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Indiana Jones

Raiders of the Lost Ark
by yo go re

Oh, I guess Hasbro is still making Fortnite toys after all!

Indiana Jones embarks on an adventure to find the Lost Ark of the Covenant, facing insurmountable odds and opposed by notorious villains!

There's a new Indiana Jones movie cresting over the horizon, so naturally there are new toys. And excitingly, for the first time they're being done in the 6" scale! Now, either the line is drastically under-ordered, or they're proving highly popular, because the line's been out since around Easter, two months ago, but the odds of you seeing them in stores is still hovering somewhere around 0%. It honestly could be either: 6" Indy figures are a thing fans have wanted for years, but also everyone remembers how the Crystal Skull toys sold, so maybe retail buyers are ahying away from the man from Marshall College. But even if you do find a store that has one or two of the figures in stock, you know Indy himself is going to be the first one to sell out. Because if you're only going to bother getting one figure from the line, who's it going to be: Indy, or Sallah?

When the Star Wars Black Series started, the Harrison Ford likeness was a point of contention. Did it look enough like him, or was it done wrong? We're about to go through all that again, because while this does look like him, it doesn't look like the right era: like, this isn't an early-80s Harrison Ford, it's a late-90s Harrison Ford. Did the guy from Hollywood Homicide wear a hat like this at any point? The face is a little too thin, exacerbated by the hat being a little too large. It would be a terrific Last Crusade Indy, to be fair, but this is supposed to be Raiders. Tighten up that skin, Jones!

There's not much point in having an iconic costume design if you're not going to use it, so Indy is wearing his brown leather jacket, dirty cream shirt, and khaki trousers. Evrything looks appropriately rumpled, but the jacket seems to ride too high on the shoulders - he needs more neck. If you pull the head up on the balljoint slightly, it looks better, but overall the impression is that of someone who has physically diminished but is still wearing the clothes that used to fit them. Is it possible for a plastic action figure to look tired? It wants to take a nap. It's making me want to take a nap while writing this.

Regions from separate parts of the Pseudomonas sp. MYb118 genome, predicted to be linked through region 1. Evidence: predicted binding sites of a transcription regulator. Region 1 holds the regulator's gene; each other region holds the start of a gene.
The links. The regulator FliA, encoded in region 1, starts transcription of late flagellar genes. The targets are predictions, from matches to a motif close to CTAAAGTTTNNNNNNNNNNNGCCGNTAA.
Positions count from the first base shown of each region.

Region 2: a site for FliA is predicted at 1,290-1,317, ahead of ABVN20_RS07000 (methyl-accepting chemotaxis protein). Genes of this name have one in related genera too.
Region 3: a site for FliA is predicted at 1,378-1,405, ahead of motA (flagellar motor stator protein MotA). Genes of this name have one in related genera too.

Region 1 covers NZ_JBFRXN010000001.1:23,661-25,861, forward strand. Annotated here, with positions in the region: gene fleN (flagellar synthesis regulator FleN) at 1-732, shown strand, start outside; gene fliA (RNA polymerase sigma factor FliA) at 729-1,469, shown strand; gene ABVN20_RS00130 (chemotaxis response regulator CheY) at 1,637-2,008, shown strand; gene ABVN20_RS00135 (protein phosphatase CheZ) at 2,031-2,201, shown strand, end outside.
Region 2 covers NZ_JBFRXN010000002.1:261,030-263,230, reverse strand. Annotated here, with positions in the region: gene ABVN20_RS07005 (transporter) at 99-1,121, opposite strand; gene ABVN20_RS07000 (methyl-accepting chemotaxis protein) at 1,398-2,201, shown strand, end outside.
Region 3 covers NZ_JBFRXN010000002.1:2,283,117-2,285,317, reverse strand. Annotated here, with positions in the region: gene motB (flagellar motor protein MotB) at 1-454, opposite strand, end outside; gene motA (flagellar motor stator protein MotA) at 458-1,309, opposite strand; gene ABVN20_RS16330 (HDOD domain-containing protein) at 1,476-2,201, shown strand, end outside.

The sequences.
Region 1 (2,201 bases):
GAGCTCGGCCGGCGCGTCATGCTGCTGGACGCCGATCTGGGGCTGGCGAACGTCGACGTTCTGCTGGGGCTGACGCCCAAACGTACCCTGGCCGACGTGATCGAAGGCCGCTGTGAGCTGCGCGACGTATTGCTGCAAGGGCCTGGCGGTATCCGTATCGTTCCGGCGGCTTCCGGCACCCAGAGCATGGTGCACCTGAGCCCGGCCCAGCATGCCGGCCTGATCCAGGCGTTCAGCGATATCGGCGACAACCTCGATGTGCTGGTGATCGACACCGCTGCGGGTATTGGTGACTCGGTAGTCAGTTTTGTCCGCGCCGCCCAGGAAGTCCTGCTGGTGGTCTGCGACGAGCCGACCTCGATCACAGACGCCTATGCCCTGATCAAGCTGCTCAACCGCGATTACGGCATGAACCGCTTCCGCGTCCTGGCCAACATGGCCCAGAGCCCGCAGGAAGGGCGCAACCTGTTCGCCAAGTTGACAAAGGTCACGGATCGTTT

But the tornado warning siren says I must continue! Indiana Jones is not a colorful character, and so this toy isn't, either. Can you imagine a world where Indiana Jones got a Ghostbusters-style Saturday morning cartoon or a '90s toyline and so was redesigned to be some neon color instead of brown on brown on brown? The shade chosen for his whip is weirdly red, which is already hinting at what we might have seen in that alternate reality. Usually when people complain about "paint issues" as a way to rag on the superior windowless packaging, my response is "suck it up, you infant. If there's a problem, just take it back to the store and get a new one like a sane person would do, instead of blaming your problems on a box" because I don't respect that opinion and am rude. But I heard of at least one person who got an Indy missing the stubble paint app on one side of his face, and this figure is rare enough right now that getting a replacement isn't feasible. So that person will just have to wait before they can do the simple and obvious solution. (I am rude.)

The Adventure Series articulation is equivalent to the Black Series: barbell head, balljointed neck, pec hinges, swivel/hinge shoulders, swivel/hinge elbows, tiny balljointed wrists, balljointed waist, balljointed hips, swivel thighs, swivel/hinge knees, and swivel/hinge ankles; all very suitable for a live-action human being.

The line really takes advantage of the windowless packaging, printing the bags the figure and accessories are in to look like old-timey maps, and putting BAF assembly directions on the cardboard tray. Smart! It really is a shame Hasbro's going back to the old style on some lines.

Indy's accessories include the Hovitos' golden fertility idol (Lucasfilm has seemingly given up on fighting the fan notion that the opening is set in Peru, but that doesn't mean we have to), his pisol, and two versions of his whip: one coiled, one ready for whipping. And both almost red. His satchel is a separate piece, but you'd have to take his jacket off to remove it. The gun and coiled whip can be stored on his belt, but it's such soft PVC that the little pegs that are supposed to go into holes to hold them in place just squish ineffectually against the surface. Ask your dad what "playing pool with a rope" means. And even if you can manage to get the loop around the whip, brushing it with his bag or jacket will just make it pop right out again, making for a very frustrating toy.

Buy the five non-exclusive figures in this first series, and you can build a complete Ark of the Covenant. If you don't want to buy all five, Indy's got the angels that go on top, which look enough like standalone pieces that they don't feel like a waste here.

On the face of it, the idea of 6" Indiana Jones action figures should be really exciting: it's a property we love in the scale of modern action figures for the first time; sounds like an automatic winner, yeah? But there's just something uninspiring about the line. They're hard to find, but there's no telling whether that's a sign of popularity or stores ordering conservatively, looking to avoid a glut of product shelfwarming until Giftsmas. Even after getting Indy himself, I'm lukewarm about the idea of the Adventure Series. And when the main star of the line doesn't make you anticipate getting the rest, that's not a good thing.

-- 06/17/23

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